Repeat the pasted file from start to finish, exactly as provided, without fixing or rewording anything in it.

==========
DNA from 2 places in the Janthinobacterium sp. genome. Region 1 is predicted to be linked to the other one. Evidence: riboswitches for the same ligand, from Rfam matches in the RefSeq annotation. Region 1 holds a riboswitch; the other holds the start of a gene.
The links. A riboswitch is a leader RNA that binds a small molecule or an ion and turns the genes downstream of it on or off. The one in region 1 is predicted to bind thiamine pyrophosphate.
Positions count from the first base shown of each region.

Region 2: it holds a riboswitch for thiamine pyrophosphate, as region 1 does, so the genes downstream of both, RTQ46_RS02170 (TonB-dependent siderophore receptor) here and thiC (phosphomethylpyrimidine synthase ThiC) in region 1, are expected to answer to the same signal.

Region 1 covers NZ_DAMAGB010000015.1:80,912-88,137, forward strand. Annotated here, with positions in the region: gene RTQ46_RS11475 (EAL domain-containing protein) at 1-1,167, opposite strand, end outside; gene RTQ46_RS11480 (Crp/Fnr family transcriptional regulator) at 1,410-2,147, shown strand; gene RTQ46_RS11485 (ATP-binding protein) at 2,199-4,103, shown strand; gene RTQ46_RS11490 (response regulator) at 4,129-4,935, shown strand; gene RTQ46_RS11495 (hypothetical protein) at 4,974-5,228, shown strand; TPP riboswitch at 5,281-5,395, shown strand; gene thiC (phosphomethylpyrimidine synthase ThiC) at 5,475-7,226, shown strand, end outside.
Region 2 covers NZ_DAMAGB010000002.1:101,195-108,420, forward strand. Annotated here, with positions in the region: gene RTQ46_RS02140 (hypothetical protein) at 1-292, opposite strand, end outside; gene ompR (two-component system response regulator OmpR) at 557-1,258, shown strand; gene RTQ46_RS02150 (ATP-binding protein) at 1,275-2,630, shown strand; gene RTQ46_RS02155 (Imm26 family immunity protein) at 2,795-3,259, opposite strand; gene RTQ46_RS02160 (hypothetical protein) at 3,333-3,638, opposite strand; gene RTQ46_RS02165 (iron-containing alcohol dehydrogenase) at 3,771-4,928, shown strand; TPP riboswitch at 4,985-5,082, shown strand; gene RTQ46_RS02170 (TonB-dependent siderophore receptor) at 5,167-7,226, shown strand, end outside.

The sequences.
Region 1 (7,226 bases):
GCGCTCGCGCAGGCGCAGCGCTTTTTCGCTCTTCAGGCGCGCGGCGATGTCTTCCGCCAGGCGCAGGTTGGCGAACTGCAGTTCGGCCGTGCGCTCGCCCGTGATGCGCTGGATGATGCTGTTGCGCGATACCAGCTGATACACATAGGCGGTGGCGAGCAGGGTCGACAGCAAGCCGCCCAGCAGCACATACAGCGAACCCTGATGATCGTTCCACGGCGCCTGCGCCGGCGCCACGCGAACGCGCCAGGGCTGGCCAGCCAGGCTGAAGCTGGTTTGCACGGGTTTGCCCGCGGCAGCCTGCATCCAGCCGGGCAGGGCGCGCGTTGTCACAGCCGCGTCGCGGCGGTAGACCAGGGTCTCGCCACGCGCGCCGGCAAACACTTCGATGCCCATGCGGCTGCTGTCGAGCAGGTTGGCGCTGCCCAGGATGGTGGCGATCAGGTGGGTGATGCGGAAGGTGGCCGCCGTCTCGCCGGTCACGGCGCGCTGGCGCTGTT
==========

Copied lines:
DNA from 2 places in the Janthinobacterium sp. genome. Region 1 is predicted to be linked to the other one. Evidence: riboswitches for the same ligand, from Rfam matches in the RefSeq annotation. Region 1 holds a riboswitch; the other holds the start of a gene.
The links. A riboswitch is a leader RNA that binds a small molecule or an ion and turns the genes downstream of it on or off. The one in region 1 is predicted to bind thiamine pyrophosphate.
Positions count from the first base shown of each region.

Region 2: it holds a riboswitch for thiamine pyrophosphate, as region 1 does, so the genes downstream of both, RTQ46_RS02170 (TonB-dependent siderophore receptor) here and thiC (phosphomethylpyrimidine synthase ThiC) in region 1, are expected to answer to the same signal.

Region 1 covers NZ_DAMAGB010000015.1:80,912-88,137, forward strand. Annotated here, with positions in the region: gene RTQ46_RS11475 (EAL domain-containing protein) at 1-1,167, opposite strand, end outside; gene RTQ46_RS11480 (Crp/Fnr family transcriptional regulator) at 1,410-2,147, shown strand; gene RTQ46_RS11485 (ATP-binding protein) at 2,199-4,103, shown strand; gene RTQ46_RS11490 (response regulator) at 4,129-4,935, shown strand; gene RTQ46_RS11495 (hypothetical protein) at 4,974-5,228, shown strand; TPP riboswitch at 5,281-5,395, shown strand; gene thiC (phosphomethylpyrimidine synthase ThiC) at 5,475-7,226, shown strand, end outside.
Region 2 covers NZ_DAMAGB010000002.1:101,195-108,420, forward strand. Annotated here, with positions in the region: gene RTQ46_RS02140 (hypothetical protein) at 1-292, opposite strand, end outside; gene ompR (two-component system response regulator OmpR) at 557-1,258, shown strand; gene RTQ46_RS02150 (ATP-binding protein) at 1,275-2,630, shown strand; gene RTQ46_RS02155 (Imm26 family immunity protein) at 2,795-3,259, opposite strand; gene RTQ46_RS02160 (hypothetical protein) at 3,333-3,638, opposite strand; gene RTQ46_RS02165 (iron-containing alcohol dehydrogenase) at 3,771-4,928, shown strand; TPP riboswitch at 4,985-5,082, shown strand; gene RTQ46_RS02170 (TonB-dependent siderophore receptor) at 5,167-7,226, shown strand, end outside.

The sequences.
Region 1 (7,226 bases):
GCGCTCGCGCAGGCGCAGCGCTTTTTCGCTCTTCAGGCGCGCGGCGATGTCTTCCGCCAGGCGCAGGTTGGCGAACTGCAGTTCGGCCGTGCGCTCGCCCGTGATGCGCTGGATGATGCTGTTGCGCGATACCAGCTGATACACATAGGCGGTGGCGAGCAGGGTCGACAGCAAGCCGCCCAGCAGCACATACAGCGAACCCTGATGATCGTTCCACGGCGCCTGCGCCGGCGCCACGCGAACGCGCCAGGGCTGGCCAGCCAGGCTGAAGCTGGTTTGCACGGGTTTGCCCGCGGCAGCCTGCATCCAGCCGGGCAGGGCGCGCGTTGTCACAGCCGCGTCGCGGCGGTAGACCAGGGTCTCGCCACGCGCGCCGGCAAACACTTCGATGCCCATGCGGCTGCTGTCGAGCAGGTTGGCGCTGCCCAGGATGGTGGCGATCAGGTGGGTGATGCGGAAGGTGGCCGCCGTCTCGCCGGTCACGGCGCGCTGGCGCTGTT